American Association of Neurological Surgeons, Neurosurgical Focus, 5(47), p. E13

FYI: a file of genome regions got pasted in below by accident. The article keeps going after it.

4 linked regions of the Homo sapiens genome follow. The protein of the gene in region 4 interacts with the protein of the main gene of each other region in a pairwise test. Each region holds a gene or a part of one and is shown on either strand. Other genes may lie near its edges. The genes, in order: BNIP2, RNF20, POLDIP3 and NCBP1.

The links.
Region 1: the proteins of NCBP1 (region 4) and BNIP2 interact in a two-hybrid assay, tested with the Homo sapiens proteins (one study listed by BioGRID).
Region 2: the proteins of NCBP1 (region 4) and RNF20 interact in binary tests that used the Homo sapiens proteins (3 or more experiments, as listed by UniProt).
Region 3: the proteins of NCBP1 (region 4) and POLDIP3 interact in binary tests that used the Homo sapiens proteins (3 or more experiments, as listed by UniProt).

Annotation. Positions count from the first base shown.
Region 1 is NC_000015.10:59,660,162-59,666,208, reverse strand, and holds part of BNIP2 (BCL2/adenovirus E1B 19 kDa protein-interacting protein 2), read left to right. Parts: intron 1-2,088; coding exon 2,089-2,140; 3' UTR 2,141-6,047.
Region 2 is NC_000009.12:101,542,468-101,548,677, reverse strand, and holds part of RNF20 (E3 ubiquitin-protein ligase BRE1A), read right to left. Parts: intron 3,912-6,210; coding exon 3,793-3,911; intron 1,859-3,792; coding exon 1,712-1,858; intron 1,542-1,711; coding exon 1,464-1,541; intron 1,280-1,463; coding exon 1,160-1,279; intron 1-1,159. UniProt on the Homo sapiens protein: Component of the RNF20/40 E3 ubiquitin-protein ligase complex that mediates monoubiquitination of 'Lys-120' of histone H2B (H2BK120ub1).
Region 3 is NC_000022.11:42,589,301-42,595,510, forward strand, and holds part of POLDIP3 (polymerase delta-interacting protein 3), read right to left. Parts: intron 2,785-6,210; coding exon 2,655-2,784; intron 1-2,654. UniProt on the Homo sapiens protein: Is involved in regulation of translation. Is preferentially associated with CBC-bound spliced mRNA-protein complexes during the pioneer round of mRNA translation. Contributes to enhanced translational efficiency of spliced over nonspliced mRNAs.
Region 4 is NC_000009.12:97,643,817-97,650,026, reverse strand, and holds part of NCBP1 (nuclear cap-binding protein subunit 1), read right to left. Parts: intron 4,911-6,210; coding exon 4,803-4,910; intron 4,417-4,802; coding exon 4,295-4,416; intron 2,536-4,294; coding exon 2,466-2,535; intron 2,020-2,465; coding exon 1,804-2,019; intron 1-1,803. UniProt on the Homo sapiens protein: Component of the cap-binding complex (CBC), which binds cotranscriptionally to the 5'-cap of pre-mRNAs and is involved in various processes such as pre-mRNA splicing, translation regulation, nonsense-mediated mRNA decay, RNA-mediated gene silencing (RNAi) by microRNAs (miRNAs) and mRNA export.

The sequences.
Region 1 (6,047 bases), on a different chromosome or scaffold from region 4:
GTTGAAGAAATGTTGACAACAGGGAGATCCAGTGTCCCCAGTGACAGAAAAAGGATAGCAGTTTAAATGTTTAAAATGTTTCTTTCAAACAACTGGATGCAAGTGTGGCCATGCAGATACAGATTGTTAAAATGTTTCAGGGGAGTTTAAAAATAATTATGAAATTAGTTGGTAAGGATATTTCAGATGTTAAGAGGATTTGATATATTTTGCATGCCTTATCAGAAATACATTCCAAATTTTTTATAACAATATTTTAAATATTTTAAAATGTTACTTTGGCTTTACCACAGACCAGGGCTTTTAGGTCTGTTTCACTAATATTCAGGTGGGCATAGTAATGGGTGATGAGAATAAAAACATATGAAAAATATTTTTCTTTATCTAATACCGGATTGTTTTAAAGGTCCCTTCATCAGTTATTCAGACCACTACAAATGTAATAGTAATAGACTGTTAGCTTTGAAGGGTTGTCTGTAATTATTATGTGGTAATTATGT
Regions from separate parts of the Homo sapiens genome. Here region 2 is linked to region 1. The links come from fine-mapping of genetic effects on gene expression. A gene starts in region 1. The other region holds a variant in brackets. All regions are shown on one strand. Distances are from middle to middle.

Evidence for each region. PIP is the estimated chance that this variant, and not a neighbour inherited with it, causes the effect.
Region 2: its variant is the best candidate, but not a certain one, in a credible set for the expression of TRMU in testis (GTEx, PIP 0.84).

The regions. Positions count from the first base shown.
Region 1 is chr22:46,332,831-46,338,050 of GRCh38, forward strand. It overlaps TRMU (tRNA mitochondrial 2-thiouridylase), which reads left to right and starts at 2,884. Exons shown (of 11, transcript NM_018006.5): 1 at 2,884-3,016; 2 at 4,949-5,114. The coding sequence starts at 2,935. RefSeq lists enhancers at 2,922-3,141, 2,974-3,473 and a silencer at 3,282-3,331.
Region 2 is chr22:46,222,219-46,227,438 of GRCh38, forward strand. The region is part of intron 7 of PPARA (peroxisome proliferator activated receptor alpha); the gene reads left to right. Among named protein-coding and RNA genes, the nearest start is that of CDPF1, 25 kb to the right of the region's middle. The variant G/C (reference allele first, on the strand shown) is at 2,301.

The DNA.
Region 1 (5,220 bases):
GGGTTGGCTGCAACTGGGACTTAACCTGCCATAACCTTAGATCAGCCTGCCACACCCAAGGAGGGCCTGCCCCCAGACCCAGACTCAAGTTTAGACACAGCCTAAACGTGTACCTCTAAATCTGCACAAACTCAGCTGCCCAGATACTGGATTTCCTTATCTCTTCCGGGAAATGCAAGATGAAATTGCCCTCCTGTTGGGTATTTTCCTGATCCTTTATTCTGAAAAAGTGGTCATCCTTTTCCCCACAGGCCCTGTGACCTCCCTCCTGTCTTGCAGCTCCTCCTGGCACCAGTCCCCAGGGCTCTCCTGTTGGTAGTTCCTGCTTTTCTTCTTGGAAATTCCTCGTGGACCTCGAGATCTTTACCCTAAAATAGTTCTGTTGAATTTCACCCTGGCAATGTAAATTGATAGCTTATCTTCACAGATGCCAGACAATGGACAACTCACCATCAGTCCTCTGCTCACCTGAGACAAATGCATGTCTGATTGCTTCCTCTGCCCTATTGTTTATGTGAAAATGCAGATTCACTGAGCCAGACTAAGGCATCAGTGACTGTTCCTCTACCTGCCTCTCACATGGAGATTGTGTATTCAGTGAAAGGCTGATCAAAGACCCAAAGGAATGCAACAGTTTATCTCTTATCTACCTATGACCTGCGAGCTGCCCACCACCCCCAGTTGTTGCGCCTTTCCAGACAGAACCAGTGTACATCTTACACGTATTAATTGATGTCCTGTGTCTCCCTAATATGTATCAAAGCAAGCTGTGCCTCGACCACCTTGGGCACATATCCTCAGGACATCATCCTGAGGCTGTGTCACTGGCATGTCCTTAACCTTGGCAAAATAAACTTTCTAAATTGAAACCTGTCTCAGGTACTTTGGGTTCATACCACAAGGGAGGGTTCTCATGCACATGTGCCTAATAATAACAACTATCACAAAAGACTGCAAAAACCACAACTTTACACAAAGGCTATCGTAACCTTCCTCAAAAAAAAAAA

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Traumatic brain injury (TBI) is a significant cause of morbidity and mortality, especially among members of the armed services. Injuries sustained in the battlefield are subject to different mechanisms than those sustained in civilian life, particularly blast and high-velocity injury. Due to the unique nature of these injuries and the challenges associated with battlefield medicine, surgical interventions play a key role in acute management of TBI. However, the burden of chronic disease posed by TBI is poorly understood and difficult to investigate, especially in the military setting. The authors report the case logs of a United States Navy neurosurgeon, detailing the acute management and outcomes of 156 patients sustaining TBI between November 2010 and May 2011 during the war in Afghanistan. By demographics, more than half of the patients treated were local nationals. By mechanism of injury, blunt trauma (40.4%) and explosive injury (37.2%) were the most common contributors to TBI. Decompressive craniectomies (24.0%) and clot evacuations (14.7%) were the procedures most commonly performed. Nearly one-quarter of patients were transferred to receive further care, yet only 3 patients were referred for rehabilitative services. Furthermore, the data suggest that patients sustaining comorbid injuries in addition to TBI may be predisposed to worse outcomes. Improvements in documentation of military patients may improve knowledge of TBI and further identify potential variables or treatments that may affect prognosis. The increased survivability from TBI also highlights the need for additional research expenditure in the field of neurorehabilitation specifically.